What is power and where does it reside?
In today's world, power lies in our political systems and our economies. These two institutions, broadly speaking, control the way we live our lives. They carry huge implications for our freedoms, our human rights and our levels of security - financial and otherwise.
Now consider who has the greatest access to, and control over, these institutions. Overwhelmingly, it's men. This is the conclusion drawn by reams of research into gender parity across the globe. Take, for example, the World Economic Forum's new Global Gender Gap Report, which measures the gender gaps in four key areas - health, education, economic participation and political representation.
The report shows that developed and developing countries have made significant leaps in increasing access to education and improving health conditions for women and girls. Among the 145 countries measured, for example, the gender gap in health and survival is 96% closed, with 40 countries having closed the gap entirely, whilst the gap in educational attainment is 95% closed.
However, when you look at political and economic activity, the distance to parity is much wider. Even those countries which maintain consistently high scores for overall gender equality, such as the Scandinavian countries, suffer in these two areas. In developing countries, the gap gets even bigger. Worldwide, the gender gaps on political representation and economic activity are only 23% and 59% closed, respectively.
The message is clear: whilst progress on gender equality has been strong in some areas, we're only halfway there.
Based on the current rate of progress, it will take an astonishing 118 years before women gain economic parity with men.
The economic argument for empowering women and girls is well-worn and well-wrought. But it bears repeating. Countries that utilise the talents and skills of their full workforce will ultimately be more prosperous and successful. Research by the International Labour Organization shows that economies with high female labour-force participation rates are more resilient to economic shocks and suffer from slowdowns of economic growth less often. It also shows that countries and regions with the largest gender gaps in labour force participation incur income losses of up to 30% of GDP per capita.
Clearly, it makes financial sense to empower women. But there is also a moral imperative for enabling women's political and economic parity with men. Put quite simply, women make up half the human race. They deserve equal access to earning potential and decision-making power.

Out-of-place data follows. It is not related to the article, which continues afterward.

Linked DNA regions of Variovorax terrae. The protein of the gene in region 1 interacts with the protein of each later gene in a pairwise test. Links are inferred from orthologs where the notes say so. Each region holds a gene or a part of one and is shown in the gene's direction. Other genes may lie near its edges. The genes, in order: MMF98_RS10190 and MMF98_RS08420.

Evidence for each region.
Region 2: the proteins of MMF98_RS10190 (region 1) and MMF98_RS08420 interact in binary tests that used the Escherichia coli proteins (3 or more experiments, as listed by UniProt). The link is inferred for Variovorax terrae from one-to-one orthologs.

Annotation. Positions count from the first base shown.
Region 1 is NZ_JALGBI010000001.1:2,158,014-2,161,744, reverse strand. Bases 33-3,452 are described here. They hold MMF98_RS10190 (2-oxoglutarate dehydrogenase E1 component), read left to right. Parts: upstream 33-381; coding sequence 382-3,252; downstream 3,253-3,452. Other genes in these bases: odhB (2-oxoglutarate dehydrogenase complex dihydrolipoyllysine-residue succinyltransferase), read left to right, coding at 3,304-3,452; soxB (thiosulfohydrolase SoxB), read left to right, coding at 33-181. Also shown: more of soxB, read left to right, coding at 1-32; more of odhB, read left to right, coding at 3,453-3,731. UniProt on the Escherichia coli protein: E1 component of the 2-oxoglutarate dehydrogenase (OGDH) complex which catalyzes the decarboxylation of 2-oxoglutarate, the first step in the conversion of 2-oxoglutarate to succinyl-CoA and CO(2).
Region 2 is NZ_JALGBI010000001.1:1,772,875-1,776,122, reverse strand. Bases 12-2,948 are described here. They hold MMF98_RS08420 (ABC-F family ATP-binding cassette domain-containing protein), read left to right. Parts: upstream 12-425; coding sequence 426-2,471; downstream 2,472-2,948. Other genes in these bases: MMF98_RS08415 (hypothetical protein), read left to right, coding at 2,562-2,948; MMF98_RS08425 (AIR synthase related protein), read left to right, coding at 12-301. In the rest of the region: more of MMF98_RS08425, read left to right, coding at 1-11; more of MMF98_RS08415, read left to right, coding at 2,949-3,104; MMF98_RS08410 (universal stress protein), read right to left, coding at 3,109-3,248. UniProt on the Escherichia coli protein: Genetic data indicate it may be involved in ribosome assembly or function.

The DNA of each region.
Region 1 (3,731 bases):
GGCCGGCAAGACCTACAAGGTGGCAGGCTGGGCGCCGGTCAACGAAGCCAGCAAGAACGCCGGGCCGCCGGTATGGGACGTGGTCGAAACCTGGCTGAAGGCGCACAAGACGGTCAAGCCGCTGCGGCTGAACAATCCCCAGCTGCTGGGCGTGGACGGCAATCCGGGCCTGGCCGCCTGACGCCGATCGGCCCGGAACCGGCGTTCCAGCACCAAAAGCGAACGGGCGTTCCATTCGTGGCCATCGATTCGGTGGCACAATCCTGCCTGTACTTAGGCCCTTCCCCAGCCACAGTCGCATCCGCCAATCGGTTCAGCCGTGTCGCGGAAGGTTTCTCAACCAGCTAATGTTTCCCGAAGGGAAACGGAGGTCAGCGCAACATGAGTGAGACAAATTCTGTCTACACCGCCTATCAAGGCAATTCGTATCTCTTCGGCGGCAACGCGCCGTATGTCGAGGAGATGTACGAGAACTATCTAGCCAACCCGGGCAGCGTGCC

So, how to ensure this?
One crucial lever to increasing women's role in the global economy will be to create an enabling environment for women entrepreneurs. On this front, the news is not all bleak. A new report by the Global Entrepreneurship Monitor shows that women's entrepreneurship is gaining momentum around the world, increasing by 7% since 2012. There are now more than 200 million women entrepreneurs across the globe. The report also showed that women entrepreneurs are just as likely to innovate as men, playing a vital role in developing solutions that improve people's lives.
Yet the fact remains that across the world, too many women are still shut out of the economy because they struggle to access the tools, skills and capital needed to translate their ideas and talent into business success.
My Foundation supports women entrepreneurs in developing and emerging economies to realise their ambitions by providing access to business skills training, mentoring, technology and financial services. Of these, access to finance is perhaps the toughest barrier to dismantle. Over one billion women around the world still do not have access to a basic bank account, making up the majority of the world's financially excluded.
Bringing more women into the formal financial ecosystem will require a two-pronged strategy: encouraging financial institutions to view women entrepreneurs as viable clients and develop products that meet their needs, and working with women themselves, enhancing their financial literacy skills so that they feel confident enough to use those products and services.
Empowering women to enter the labour market can also have a knock-on effect on political diversity. Women who are financially independent have greater control over their own lives, a more influential voice in tackling injustice in their communities, and are better able to participate in political processes.
Mentoring is another way of helping women to make strides in the political and economic spheres. When men are 'over-represented' in the higher echelons of our governments and workplaces, it can be difficult for women to even imagine taking up a place at the table. Having a mentor can help to widen networks, refine skills and boost confidence - bringing the seemingly unattainable within reach.
Women and girls must be empowered to take up their rightful places in our economic and political systems. The balance of power must be set straight.